For those who want to explore Mars but can't wait for a spacecraft to take them there, NASA scientists have reformulated a website that lets the general public search data and images from previous missions.
The website called Marsoweb had been designed to help scientists select possible landing sites for the Mars Exploration Rovers. By making the web pages more user friendly, NASA hopes that space enthusiasts will electronically survey the red planet's terrain for interesting geological features.
However, many Mars lovers already know about the site. About a half million people have visited Marsoweb. "Armchair planetary astronomers probably found it through Google," said Glenn Deardorff, a computer scientists, who has worked on Marsoweb for over four years. In January, the site recorded 26.7 million "hits" when the first rover, Spirit, landed.
The updated pages offer a number of computer tools. On a global map taken during the Viking mission, users can zoom in on certain spots that were imaged by the Mars Orbiter Camera with a resolution between two and 12 meters per pixel. Included with the visual images are topographical, geologic and thermal inertia maps. The thermal inertia, which quantifies how a material holds and conducts heat, gives researchers an estimate of the granularity of the surface.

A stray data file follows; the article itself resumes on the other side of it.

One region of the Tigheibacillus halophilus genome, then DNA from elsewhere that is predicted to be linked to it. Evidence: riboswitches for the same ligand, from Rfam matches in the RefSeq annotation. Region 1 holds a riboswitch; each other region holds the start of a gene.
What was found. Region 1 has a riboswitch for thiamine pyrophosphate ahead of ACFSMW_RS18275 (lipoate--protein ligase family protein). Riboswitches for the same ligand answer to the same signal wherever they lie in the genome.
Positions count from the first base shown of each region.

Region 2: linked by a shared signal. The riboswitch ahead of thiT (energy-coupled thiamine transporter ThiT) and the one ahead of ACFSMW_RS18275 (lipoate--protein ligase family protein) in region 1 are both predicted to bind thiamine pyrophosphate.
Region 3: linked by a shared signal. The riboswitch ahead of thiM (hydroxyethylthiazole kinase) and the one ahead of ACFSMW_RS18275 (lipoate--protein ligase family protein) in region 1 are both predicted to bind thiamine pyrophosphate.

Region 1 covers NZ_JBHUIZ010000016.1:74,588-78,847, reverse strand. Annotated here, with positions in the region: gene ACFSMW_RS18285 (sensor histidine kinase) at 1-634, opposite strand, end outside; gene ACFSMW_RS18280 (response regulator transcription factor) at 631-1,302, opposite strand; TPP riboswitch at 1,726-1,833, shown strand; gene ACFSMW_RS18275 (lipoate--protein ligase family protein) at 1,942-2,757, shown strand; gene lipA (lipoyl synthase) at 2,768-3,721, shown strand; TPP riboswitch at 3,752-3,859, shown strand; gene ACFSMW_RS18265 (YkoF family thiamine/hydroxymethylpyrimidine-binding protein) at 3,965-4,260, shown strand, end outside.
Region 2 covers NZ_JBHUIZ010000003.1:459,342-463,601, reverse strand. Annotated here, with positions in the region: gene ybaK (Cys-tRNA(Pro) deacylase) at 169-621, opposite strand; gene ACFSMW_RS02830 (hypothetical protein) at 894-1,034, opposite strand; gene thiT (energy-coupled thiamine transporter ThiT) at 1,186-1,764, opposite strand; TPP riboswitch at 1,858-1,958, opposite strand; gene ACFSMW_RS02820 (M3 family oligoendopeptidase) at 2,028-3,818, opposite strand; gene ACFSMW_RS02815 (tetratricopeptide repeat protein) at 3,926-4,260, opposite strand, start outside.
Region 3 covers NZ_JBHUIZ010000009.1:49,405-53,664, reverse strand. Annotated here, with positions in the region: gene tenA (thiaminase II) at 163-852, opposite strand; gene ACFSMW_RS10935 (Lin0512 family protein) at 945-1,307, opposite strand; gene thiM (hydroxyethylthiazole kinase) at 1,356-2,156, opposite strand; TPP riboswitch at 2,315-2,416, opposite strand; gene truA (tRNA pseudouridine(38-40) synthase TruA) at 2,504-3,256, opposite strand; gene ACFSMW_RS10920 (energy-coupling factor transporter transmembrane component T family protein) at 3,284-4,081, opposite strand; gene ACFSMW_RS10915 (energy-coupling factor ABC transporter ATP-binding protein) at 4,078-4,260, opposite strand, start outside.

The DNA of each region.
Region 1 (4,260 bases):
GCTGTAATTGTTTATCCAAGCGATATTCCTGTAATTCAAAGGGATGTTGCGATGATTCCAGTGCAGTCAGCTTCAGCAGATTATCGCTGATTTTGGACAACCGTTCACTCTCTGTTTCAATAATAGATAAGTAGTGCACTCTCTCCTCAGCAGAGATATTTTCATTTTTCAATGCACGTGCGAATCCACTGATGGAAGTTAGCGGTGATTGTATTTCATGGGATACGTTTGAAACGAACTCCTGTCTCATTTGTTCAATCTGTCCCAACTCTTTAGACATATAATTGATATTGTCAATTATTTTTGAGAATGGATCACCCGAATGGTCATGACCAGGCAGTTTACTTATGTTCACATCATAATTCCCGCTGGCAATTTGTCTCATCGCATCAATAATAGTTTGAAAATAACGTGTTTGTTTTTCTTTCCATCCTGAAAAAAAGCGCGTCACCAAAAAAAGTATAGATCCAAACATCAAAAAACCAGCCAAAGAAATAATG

Also on display are the candidate landing sites for the Mars Exploration Rover 2003 missions. Laypersons can try to discern the selection process that mission organizers went through. "It isn't easy to find an overlap," Deardorff said, "between something scientifically interesting and a good landing spot from an engineering perspective."
In the coming month, Deardorff expects some performance upgrades that will once again allow virtual adventurers to swoop over swaths of recreated 3D Mars terrain. Currently, there are some pre-programmed fly-bys over the equatorial region that are available, but soon users will be able to select their destination from anywhere on the planet.
In some ways, Marsoweb is a test bed for the software that will be needed for the High Resolution Imaging Science Experiment (HiRISE), scheduled to go up with the Mars Reconnaissance Orbiter in 2005. HiRISE should be able to view objects on the surface with one-meter resolution, which will allow better identification of geological features. The public will be able to peruse these images and put in requests for follow-up observations. For this reason, NASA is touting HiRISE as "the people's camera."